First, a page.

Tuesday, May 24, 2011

Netanyahu's Statement of Principles

Israeli Prime Minister Benjamin Netanyahu is set to address a joint meeting of Congress today. On the one hand, he claims the speech will surprise the world. On the other, I can't imagine him going much beyond the principles he already articulated in an address to the Knesset last week. Let's take a closer look at those principles and see what he might elaborate on:

1. Palestinian recognition of Israel as the nation state of the Jewish people: This demand is clear, and American politicians, including President Obama, have already embraced it. I think it is an unnecessary demand, since we don't need the Palestinians' approval for being the Jewish state. We just need them to agree that Palestine cannot interfere in the internal affairs of Israel, including by attempting in any way to end its Jewish character.

2. A non-militarized Palestine with Israeli control of the Jordan River bank: I agree with the first part, I don't agree with the second. I don't trust the Palestinians with a military, especially considering the fact that a poll from November showed 60% of Palestinians support the two-state solution just as a step toward a one state solution (a poll I'd mention to Congress if I were Netanyahu).

As for the border with Jordan, while I do trust King Abdullah to secure it, if his regime would fall, the river would become a serious threat to Israel's security. I wouldn't want IDF troops there, though. If they'd stay on a narrow strip along the border, they'd be isolated and endangered. Instead, there should be an international force there. Not an inept UN force, but a NATO force which would also include IDF representation. The same force should also patrol the Gaza-Egypt border.

Netanyahu will probably elaborate on what he meant when he said there would be troops along the Jordan River. Is he giving up the Jordan Valley and its settlements, as he should? If he addresses his vision of the new borders, more details about this area will definitely be included.

3. The refugees will not return to Israel: Indeed, no Israeli leader in his right mind would be willing to recognize the right of return. I would, however, like him to propose an alternative solution to the refugee problem, including a declaration of willingness to pay reparations without accepting responsibility for the Nakba or stating an exact amount the refugees would receive.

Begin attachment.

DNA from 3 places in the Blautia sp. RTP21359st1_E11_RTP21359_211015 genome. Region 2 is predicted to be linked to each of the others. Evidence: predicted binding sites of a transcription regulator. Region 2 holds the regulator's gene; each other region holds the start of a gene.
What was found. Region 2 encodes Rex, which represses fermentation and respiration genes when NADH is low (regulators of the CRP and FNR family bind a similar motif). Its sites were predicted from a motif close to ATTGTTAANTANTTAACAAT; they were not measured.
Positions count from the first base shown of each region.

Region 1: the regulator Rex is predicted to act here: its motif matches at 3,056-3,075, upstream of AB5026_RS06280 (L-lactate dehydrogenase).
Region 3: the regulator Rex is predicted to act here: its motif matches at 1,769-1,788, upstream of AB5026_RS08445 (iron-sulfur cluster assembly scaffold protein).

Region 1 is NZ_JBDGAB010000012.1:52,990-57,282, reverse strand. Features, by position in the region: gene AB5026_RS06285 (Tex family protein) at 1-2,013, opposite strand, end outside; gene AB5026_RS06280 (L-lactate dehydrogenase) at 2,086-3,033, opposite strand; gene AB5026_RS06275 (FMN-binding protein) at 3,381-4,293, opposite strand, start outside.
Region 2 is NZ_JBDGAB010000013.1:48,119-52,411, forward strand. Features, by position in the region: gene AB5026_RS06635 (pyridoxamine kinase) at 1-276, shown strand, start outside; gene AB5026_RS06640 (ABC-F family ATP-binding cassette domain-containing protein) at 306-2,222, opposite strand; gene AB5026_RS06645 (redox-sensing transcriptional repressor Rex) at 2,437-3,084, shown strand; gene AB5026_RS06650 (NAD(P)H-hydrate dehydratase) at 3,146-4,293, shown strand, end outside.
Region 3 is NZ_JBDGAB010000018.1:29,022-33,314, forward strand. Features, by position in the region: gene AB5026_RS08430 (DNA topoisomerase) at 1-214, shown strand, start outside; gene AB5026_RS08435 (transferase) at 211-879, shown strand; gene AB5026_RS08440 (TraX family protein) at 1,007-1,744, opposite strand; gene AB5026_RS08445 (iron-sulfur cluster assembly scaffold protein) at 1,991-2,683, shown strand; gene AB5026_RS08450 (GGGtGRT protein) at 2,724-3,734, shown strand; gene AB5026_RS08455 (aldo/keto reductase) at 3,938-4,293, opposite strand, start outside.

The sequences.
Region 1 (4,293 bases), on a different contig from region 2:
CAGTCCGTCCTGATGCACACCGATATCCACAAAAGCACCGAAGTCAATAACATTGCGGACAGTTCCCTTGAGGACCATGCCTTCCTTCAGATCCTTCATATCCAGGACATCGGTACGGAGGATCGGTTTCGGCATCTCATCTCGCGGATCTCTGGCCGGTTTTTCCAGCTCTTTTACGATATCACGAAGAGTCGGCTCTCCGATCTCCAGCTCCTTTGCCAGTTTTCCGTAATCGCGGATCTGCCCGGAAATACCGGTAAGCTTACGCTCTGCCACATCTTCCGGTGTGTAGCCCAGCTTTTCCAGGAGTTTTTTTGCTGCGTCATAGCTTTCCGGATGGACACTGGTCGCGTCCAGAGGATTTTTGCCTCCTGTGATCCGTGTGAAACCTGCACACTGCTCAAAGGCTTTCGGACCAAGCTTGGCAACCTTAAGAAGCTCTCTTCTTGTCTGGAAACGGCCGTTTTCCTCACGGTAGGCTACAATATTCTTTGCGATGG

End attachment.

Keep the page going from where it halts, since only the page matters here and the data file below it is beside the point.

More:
4. The settlement blocs will remain a part of Israel: Here Netanyahu may elaborate more on what his definition of the blocs is and whether or not he is open to the idea of swaps, even if they aren't by a ratio of 1:1. This is where he would really define the border between Israel and Palestine, though I'm sure he wouldn't present a map of the exact border. I have a bad feeling his definition of the settlement blocs is much more expansive than my own, and if he is open to swaps, it means he's going to sacrifice more of pre-1967 Israel - a sacrifice I'd rather keep to a minimum.

5. A united Jerursalem shall remain Israel's capital: With this position, we can say goodbye to peace. The Palestinians want East Jerusalem, perhaps minus the Jewish quarter of the Old City. Netanyahu won't give an inch of the old city, but maybe he'll surprise the world by declaring today that he doesn't see the Arab villages that were annexed to Jerusalem in 1967 as a real part of the city and that he's willing to give them up. I doubt that's going to happen, though.

6. Palestine will only be established as part of an agreement: Netanyahu should attack a possible UN vote as a vote for violence, saying that recognition of Palestine without an agreement with Israel would encourage a third Intifada. He should point out that a state had already been offered to the Palestinians several times, most recently by Prime Minister Ehud Olmert, yet they rejected the proposal without even negotiating its terms. The world should not award such behavior, and must make it clear to the Palestinians that a peace deal is the only way to independence.

7. The peace treaty would constitute an end to the Israeli-Palestinian conflict and an end to all claims: Netanyahu should emphasize this principle, which actually overlaps with all the others. Once we reach an agreement establishing a Palestinian State, they can no longer try to alter the Jewish character of Israel, demand more territory, call for a right of return for the Palestinian diaspora, etc. Of course, this goes both ways. Israel will not be able to claim territories in Palestine as its own, claim a right for Jews to return to the West Bank and Gaza, etc.

An agreement that leaves any issues unresolved is a blueprint for disaster. If the Palestinians have a state and a legitimacy to make more demands, they will also feel more confident that they may use force to achieve what they seek.

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